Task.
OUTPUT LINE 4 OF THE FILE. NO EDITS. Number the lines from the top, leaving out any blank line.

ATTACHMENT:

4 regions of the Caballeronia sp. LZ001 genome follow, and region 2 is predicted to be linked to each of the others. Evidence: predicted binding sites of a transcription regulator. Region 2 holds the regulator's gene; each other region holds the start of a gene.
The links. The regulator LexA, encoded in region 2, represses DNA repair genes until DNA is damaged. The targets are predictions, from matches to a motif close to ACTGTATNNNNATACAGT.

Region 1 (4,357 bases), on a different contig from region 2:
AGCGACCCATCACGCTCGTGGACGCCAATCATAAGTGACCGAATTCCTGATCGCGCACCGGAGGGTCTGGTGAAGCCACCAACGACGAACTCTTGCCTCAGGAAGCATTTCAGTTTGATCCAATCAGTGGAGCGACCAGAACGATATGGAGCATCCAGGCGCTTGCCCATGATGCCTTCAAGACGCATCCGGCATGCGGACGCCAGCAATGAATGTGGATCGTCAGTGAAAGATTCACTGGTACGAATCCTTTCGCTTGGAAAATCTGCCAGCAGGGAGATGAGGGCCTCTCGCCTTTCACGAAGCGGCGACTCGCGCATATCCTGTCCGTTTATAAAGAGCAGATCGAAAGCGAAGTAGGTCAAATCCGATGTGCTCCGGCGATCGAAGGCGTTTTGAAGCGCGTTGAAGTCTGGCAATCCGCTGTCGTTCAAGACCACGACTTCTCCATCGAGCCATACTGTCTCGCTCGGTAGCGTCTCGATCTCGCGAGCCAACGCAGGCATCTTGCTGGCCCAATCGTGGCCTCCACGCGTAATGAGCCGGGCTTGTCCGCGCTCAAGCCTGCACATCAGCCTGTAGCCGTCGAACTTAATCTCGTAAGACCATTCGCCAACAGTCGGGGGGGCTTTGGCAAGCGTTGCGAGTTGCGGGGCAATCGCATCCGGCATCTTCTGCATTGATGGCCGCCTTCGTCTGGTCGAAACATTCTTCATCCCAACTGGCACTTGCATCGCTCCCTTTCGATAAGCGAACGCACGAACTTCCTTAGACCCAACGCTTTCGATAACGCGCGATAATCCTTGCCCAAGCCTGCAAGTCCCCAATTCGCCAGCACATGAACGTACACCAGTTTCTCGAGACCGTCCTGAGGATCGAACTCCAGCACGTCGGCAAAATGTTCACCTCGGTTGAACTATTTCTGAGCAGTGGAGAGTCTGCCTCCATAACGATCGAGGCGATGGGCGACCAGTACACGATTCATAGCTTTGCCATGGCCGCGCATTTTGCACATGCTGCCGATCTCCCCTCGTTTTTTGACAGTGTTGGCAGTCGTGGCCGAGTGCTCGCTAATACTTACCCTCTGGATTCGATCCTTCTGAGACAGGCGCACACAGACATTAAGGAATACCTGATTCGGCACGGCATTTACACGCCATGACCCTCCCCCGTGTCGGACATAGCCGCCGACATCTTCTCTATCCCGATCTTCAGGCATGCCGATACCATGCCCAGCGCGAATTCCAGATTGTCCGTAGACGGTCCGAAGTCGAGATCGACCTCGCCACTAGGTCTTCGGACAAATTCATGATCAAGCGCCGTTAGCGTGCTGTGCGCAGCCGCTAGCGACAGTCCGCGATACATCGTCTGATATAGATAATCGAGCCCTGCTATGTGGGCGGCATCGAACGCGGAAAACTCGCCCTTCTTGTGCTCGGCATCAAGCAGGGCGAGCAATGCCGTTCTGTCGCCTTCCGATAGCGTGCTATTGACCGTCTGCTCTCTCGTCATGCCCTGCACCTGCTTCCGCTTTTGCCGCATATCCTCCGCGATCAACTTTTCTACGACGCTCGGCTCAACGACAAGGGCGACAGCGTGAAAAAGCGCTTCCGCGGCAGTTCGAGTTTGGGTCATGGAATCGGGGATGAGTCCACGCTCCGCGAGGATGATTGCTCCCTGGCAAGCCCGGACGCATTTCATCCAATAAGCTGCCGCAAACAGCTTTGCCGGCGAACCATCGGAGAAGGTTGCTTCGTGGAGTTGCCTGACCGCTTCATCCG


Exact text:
AGCGACCCATCACGCTCGTGGACGCCAATCATAAGTGACCGAATTCCTGATCGCGCACCGGAGGGTCTGGTGAAGCCACCAACGACGAACTCTTGCCTCAGGAAGCATTTCAGTTTGATCCAATCAGTGGAGCGACCAGAACGATATGGAGCATCCAGGCGCTTGCCCATGATGCCTTCAAGACGCATCCGGCATGCGGACGCCAGCAATGAATGTGGATCGTCAGTGAAAGATTCACTGGTACGAATCCTTTCGCTTGGAAAATCTGCCAGCAGGGAGATGAGGGCCTCTCGCCTTTCACGAAGCGGCGACTCGCGCATATCCTGTCCGTTTATAAAGAGCAGATCGAAAGCGAAGTAGGTCAAATCCGATGTGCTCCGGCGATCGAAGGCGTTTTGAAGCGCGTTGAAGTCTGGCAATCCGCTGTCGTTCAAGACCACGACTTCTCCATCGAGCCATACTGTCTCGCTCGGTAGCGTCTCGATCTCGCGAGCCAACGCAGGCATCTTGCTGGCCCAATCGTGGCCTCCACGCGTAATGAGCCGGGCTTGTCCGCGCTCAAGCCTGCACATCAGCCTGTAGCCGTCGAACTTAATCTCGTAAGACCATTCGCCAACAGTCGGGGGGGCTTTGGCAAGCGTTGCGAGTTGCGGGGCAATCGCATCCGGCATCTTCTGCATTGATGGCCGCCTTCGTCTGGTCGAAACATTCTTCATCCCAACTGGCACTTGCATCGCTCCCTTTCGATAAGCGAACGCACGAACTTCCTTAGACCCAACGCTTTCGATAACGCGCGATAATCCTTGCCCAAGCCTGCAAGTCCCCAATTCGCCAGCACATGAACGTACACCAGTTTCTCGAGACCGTCCTGAGGATCGAACTCCAGCACGTCGGCAAAATGTTCACCTCGGTTGAACTATTTCTGAGCAGTGGAGAGTCTGCCTCCATAACGATCGAGGCGATGGGCGACCAGTACACGATTCATAGCTTTGCCATGGCCGCGCATTTTGCACATGCTGCCGATCTCCCCTCGTTTTTTGACAGTGTTGGCAGTCGTGGCCGAGTGCTCGCTAATACTTACCCTCTGGATTCGATCCTTCTGAGACAGGCGCACACAGACATTAAGGAATACCTGATTCGGCACGGCATTTACACGCCATGACCCTCCCCCGTGTCGGACATAGCCGCCGACATCTTCTCTATCCCGATCTTCAGGCATGCCGATACCATGCCCAGCGCGAATTCCAGATTGTCCGTAGACGGTCCGAAGTCGAGATCGACCTCGCCACTAGGTCTTCGGACAAATTCATGATCAAGCGCCGTTAGCGTGCTGTGCGCAGCCGCTAGCGACAGTCCGCGATACATCGTCTGATATAGATAATCGAGCCCTGCTATGTGGGCGGCATCGAACGCGGAAAACTCGCCCTTCTTGTGCTCGGCATCAAGCAGGGCGAGCAATGCCGTTCTGTCGCCTTCCGATAGCGTGCTATTGACCGTCTGCTCTCTCGTCATGCCCTGCACCTGCTTCCGCTTTTGCCGCATATCCTCCGCGATCAACTTTTCTACGACGCTCGGCTCAACGACAAGGGCGACAGCGTGAAAAAGCGCTTCCGCGGCAGTTCGAGTTTGGGTCATGGAATCGGGGATGAGTCCACGCTCCGCGAGGATGATTGCTCCCTGGCAAGCCCGGACGCATTTCATCCAATAAGCTGCCGCAAACAGCTTTGCCGGCGAACCATCGGAGAAGGTTGCTTCGTGGAGTTGCCTGACCGCTTCATCCG